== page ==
Tags: affordability , industry interactions , community partnerships

This week, the state turns its eye toward the complex issue of price variation.  A diverse group of stakeholders has been appointed to examine the issue and debate what -- if any -- changes need to be made in the way that different health care providers get paid for the services they provide.  As the commission kicks off, three concepts are fundamental to the discussion:

  1. Relative underpayment by the government payers – Medicaid and Medicare – must be a part of this conversation.  Some will suggest that addressing commercial price variation will solve struggling community hospitals’ financial problems by getting their commercial insurance rates closer to that of Boston’s academic medical centers.  A closer look at the numbers shows that is not the case.  Some of the community hospitals in financial distress get more than 70% percent of their revenue from government payments that are typically much lower than commercial rates.  To stabilize community hospitals in a sustainable way it is essential to include consideration of all payment sources – narrow attention to commercial rates only will have very little impact when such payments are only a small percentage of their business. 
  2. This is not a Massachusetts issue. Price variation occurs everywhere and is widespread in health care markets across the country. In New England, studies have found wide variation in Rhode Island and New Hampshire. A recent HPC report acknowledges this, noting: “The presence of price variation in multiple markets across the country suggests that the market dynamics that drive extensive variation in provider prices for the same sets of services are not unique to Massachusetts.”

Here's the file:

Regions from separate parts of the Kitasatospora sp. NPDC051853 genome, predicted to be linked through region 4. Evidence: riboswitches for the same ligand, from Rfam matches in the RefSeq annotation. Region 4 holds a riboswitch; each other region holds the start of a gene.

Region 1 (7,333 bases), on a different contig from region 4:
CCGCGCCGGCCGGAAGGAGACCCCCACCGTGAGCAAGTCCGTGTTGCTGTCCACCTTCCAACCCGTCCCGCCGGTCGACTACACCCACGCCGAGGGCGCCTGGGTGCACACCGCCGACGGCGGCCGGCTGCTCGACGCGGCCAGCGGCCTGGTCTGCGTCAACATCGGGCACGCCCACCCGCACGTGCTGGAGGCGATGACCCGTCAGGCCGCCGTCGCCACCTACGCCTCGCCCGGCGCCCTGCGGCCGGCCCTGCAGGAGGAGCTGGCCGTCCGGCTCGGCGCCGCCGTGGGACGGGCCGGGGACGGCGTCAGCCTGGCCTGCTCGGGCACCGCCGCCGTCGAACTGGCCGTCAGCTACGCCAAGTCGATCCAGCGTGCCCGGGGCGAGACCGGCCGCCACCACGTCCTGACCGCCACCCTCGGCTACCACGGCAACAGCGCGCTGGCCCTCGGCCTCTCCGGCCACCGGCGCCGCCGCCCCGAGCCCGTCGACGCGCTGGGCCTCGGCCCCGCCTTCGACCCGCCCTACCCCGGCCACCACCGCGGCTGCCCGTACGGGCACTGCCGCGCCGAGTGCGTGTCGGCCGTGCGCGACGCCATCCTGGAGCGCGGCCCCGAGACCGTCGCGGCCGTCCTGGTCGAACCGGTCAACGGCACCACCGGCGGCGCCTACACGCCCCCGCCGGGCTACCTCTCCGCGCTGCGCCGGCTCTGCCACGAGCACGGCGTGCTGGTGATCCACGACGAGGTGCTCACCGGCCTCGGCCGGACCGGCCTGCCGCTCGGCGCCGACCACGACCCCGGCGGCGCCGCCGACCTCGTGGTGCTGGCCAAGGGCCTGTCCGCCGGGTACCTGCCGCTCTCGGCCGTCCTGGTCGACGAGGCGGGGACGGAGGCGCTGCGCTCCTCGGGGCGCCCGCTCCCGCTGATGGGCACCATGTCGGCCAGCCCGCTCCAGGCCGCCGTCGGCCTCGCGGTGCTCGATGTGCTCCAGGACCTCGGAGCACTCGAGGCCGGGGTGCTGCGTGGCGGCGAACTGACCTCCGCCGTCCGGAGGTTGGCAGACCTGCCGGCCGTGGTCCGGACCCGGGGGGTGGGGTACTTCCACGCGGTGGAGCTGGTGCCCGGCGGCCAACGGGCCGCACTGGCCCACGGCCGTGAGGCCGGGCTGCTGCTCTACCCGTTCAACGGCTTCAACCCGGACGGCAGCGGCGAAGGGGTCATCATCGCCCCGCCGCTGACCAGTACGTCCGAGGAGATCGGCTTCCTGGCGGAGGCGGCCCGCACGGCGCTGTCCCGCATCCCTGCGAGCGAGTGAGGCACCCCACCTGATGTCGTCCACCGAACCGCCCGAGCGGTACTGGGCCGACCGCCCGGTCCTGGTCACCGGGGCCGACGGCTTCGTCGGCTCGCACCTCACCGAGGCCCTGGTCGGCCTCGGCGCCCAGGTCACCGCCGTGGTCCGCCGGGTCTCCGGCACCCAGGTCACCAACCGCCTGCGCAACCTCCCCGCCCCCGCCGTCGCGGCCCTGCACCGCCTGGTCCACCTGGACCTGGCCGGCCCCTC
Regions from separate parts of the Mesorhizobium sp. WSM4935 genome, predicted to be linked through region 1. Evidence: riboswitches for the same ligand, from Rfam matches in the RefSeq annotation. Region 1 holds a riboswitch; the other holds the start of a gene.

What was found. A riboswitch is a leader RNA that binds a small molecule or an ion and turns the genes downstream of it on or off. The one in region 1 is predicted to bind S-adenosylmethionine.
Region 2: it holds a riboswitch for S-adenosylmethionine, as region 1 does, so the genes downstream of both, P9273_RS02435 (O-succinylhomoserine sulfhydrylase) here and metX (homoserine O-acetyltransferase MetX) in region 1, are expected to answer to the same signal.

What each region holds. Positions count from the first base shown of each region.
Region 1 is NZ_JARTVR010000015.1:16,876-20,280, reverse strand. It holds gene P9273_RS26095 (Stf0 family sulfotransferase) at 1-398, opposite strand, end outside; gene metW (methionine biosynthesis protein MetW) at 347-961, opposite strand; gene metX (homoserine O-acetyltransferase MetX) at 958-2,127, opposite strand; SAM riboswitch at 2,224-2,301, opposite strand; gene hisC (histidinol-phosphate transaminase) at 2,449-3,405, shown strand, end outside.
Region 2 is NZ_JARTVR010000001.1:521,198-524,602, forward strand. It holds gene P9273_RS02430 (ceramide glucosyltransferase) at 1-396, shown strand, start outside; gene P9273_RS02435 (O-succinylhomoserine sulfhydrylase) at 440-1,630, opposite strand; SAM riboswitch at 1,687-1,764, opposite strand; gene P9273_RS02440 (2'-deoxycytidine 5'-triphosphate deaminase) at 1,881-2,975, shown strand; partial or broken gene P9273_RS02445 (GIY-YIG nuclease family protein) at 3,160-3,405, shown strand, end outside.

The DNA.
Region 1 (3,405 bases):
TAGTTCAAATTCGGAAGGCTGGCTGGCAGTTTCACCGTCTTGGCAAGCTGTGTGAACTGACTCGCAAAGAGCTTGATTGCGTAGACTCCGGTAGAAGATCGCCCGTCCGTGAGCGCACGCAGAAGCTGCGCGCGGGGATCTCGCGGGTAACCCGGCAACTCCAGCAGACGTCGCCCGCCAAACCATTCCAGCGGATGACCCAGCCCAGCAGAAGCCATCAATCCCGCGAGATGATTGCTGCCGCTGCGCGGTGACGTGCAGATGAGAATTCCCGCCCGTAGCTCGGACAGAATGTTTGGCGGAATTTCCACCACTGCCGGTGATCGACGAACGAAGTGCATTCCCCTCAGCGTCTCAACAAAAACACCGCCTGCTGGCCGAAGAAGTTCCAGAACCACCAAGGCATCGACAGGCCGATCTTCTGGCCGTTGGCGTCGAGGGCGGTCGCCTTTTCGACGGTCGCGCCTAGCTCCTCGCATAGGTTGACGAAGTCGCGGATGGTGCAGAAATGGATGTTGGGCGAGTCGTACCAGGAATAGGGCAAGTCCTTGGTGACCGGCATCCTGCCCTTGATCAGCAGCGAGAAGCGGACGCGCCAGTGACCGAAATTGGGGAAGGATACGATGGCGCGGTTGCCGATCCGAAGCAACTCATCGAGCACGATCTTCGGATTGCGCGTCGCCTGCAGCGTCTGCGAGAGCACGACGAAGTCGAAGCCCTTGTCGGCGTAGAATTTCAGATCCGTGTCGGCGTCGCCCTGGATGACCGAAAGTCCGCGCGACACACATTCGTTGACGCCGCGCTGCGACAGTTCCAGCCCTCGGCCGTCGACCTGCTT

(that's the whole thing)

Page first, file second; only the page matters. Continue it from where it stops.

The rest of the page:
3. Let’s define what problem we are trying to solve.  Massachusetts is fortunate to have some of the best hospitals in the nation, the greatest concentration of life sciences research and biopharma industry in the nation and the best access to health care of any state.  We are also fortunate, as a state, to have higher income levels.  According to the Commonwealth Fund, our health insurance premiums are among the lowest in the nation, as a percentage of household income and those premiums buy some of the highest quality health care in the US.  We must do more to control costs, but let’s clearly define what we are trying to fix before we make radical and potentially harmful changes to a health care system that is the envy of many other states.

This is not a Massachusetts issue. Price variation occurs everywhere and is widespread in health care markets across the country.

With these three points a central part of the dialogue, we can have a meaningful and constructive discussion about what constitutes warranted and what constitutes unwarranted price variation – and what to do about it. 

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